Trust deficit in graft-fighting institutions

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Ronald Benjamin says we have to go back to the ethical roots of spirituality instead of focusing on a superficial, dogmatic and ideological interpretation of religion

The current investigations into 1MDB seem to be a long drawn process with allegations and counter-allegations that seem to be the rule of the day, rather a genuine desire among the authorities to seek the truth in bringing to a close one of the most serious allegations of mismanagement of funds in the nation’s history.

The greatest flaw in this investigation process by the so-called task force is that the Prime Minister, who is responsible for 1MDB fund, is still on duty as finance minister. Is this so-called task force made up by personalities who are perceived to be close and obligated to the regime in power for their positions, capable of presenting whole truth as it is?

Will there be a dilution of truth as a face-saving measure in the high-stakea context of political survival? Will action be taken against the highest office holder if he is found to be connected to the allegation brought against him? It is something that Malaysians need to ponder as the 1MDB drama unfolds.

There is another interesting aspect that reinforces the doubts about the Malaysian authorities and the MACC. The reactive nature of responding to the report from the Wall Street Journal and Sarawak Report reflects the weakened state of institutions in fighting graft in the highest office.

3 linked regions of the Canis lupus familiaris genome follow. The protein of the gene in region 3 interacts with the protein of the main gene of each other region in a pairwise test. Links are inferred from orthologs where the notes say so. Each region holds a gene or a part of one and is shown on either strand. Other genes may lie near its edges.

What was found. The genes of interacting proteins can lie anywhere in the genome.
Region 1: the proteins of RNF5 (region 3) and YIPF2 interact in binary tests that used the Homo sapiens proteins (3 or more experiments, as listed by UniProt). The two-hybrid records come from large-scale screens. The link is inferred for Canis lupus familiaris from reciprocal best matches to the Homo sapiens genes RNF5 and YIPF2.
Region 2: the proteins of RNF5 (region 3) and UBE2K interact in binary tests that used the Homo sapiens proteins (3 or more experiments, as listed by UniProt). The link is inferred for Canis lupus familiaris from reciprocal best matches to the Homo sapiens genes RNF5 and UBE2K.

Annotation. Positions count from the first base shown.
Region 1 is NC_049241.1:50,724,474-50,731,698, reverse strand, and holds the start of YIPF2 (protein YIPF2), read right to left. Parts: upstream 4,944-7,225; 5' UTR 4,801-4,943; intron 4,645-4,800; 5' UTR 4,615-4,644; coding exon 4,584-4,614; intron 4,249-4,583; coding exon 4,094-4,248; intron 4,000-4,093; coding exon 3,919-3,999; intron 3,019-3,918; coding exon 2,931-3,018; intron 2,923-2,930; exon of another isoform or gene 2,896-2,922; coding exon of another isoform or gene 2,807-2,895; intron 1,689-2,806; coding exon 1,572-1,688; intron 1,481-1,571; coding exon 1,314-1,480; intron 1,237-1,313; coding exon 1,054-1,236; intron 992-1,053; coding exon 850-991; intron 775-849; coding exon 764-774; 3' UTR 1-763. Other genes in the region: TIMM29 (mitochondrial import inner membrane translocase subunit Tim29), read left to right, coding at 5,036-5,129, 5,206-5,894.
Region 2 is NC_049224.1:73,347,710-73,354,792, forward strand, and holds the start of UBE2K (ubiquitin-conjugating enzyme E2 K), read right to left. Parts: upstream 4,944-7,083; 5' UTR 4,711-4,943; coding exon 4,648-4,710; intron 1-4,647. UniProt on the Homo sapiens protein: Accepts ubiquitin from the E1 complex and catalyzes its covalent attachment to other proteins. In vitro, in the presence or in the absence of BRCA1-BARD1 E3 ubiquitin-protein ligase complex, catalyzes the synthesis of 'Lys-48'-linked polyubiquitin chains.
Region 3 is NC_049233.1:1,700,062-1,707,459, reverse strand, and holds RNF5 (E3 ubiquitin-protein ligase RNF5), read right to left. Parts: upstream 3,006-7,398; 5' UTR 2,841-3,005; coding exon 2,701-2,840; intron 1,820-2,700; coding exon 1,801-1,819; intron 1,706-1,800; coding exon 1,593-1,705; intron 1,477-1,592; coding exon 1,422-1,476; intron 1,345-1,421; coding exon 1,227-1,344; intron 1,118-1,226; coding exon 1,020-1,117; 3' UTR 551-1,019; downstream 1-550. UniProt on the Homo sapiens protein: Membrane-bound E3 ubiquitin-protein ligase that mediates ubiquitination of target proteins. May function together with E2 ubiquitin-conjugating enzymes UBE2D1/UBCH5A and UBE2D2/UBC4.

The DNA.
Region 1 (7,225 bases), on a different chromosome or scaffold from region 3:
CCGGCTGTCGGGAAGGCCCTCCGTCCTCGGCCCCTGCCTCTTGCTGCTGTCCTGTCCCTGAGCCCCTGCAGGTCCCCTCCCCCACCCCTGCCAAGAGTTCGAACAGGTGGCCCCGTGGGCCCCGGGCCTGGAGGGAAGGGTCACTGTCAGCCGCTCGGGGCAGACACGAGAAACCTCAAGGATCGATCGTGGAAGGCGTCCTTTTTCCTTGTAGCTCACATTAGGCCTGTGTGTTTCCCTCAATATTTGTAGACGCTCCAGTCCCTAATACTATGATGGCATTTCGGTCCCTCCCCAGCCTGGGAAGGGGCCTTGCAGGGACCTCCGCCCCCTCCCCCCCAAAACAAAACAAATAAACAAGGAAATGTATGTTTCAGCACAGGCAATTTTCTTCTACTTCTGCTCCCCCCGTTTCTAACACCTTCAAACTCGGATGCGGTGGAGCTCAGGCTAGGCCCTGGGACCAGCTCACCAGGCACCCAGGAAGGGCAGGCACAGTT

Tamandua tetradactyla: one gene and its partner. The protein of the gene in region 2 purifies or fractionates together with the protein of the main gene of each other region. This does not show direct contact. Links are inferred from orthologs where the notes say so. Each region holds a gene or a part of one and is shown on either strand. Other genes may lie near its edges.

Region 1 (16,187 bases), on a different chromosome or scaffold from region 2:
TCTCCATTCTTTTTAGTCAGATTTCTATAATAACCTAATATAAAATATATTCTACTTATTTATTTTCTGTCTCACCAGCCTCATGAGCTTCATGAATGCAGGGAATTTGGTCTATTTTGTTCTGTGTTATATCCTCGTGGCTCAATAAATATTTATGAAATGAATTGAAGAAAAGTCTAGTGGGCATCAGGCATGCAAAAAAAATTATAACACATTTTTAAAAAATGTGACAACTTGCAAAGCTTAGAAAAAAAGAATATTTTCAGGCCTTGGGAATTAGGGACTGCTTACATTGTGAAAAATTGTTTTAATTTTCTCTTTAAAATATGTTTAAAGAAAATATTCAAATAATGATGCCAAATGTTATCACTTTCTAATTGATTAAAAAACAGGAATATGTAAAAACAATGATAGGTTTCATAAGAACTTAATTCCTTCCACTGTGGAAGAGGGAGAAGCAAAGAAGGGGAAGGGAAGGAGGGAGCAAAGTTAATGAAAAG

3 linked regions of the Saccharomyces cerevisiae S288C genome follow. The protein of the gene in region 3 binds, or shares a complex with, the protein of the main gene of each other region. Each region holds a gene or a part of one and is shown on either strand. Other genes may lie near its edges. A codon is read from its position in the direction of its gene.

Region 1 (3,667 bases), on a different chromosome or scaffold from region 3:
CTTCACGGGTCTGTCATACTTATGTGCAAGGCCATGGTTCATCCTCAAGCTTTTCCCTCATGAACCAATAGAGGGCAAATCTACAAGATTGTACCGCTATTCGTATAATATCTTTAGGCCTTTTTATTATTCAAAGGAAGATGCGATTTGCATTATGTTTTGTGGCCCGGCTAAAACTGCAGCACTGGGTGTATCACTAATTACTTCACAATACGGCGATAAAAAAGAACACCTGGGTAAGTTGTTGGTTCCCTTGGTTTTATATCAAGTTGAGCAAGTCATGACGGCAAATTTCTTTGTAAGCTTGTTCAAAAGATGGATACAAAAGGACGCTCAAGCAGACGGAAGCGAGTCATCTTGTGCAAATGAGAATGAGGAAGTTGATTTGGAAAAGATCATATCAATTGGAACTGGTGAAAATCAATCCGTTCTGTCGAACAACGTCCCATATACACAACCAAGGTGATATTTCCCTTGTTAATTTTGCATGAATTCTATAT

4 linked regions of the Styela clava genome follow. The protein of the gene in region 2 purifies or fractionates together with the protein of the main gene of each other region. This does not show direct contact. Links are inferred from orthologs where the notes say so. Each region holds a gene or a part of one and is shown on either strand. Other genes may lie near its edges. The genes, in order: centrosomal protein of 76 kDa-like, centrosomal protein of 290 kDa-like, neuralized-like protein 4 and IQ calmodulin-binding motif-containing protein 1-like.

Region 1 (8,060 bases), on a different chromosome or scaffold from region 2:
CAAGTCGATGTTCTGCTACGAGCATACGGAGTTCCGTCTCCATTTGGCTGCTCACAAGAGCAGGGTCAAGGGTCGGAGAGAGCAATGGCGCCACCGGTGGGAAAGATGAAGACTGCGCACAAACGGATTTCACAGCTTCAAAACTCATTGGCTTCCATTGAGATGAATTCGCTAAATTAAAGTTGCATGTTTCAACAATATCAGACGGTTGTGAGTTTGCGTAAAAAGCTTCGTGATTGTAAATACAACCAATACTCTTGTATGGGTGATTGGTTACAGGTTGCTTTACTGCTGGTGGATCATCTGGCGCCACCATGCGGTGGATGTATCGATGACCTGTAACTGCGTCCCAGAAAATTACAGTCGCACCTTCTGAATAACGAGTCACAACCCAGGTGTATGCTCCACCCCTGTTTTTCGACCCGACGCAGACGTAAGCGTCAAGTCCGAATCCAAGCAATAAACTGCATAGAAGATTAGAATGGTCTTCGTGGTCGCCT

The 1MDB operations have evolved since 2009. Was there any proactive scrutiny among anti-graft officials of the monetary transactions involved? Why do we have to wait for the foreign media to present us with shocking revelations?

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There is too much talk about national sovereignty by national leaders or groups related to the Barisan Nasional regime, which are concerned about foreign meddling in the country. Do the champions of national sovereignty realise that developing strong institution that are capable of proactively and professionally dealing with graft at the highest levels, without the help of foreign media, is equally important to national sovereignty?

This is the type of contradiction that has basically put the nation in dilemma and created a sense of great mistrust towards anti-graft institutions that are supposed to be the pillar of truth. One has to go back to the context of the 22 years of authoritarian rule of Dr Mahathir to understand the reasons for the weakened state of our anti-graft institutions.

The question is, are there remedies to this state of affairs in Malaysia? The remedy lies not only in a change of structure or system of governance with its own complexities and web of relations that has preserved the power of the regime, but also in the importance of going back to the ethical roots of spirituality instead of a superficial, dogmatic and ideological presentation of religion.

A spirituality that encounters God creates a decisive moment for renewal of heart, while ideological religion only tends to control and preserve power at all costs in the name of protecting religion and race.

Therefore, going back to our ethical spiritual roots is vital to rebuilding our institutions, in bringing trust back that has been lost due to greed for power and control. This will do great justice to those who are trying their best to do their job in fighting graft, but who are impeded by unethical politicians who tend to preserve power at all costs.

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Source: themalaymailonline

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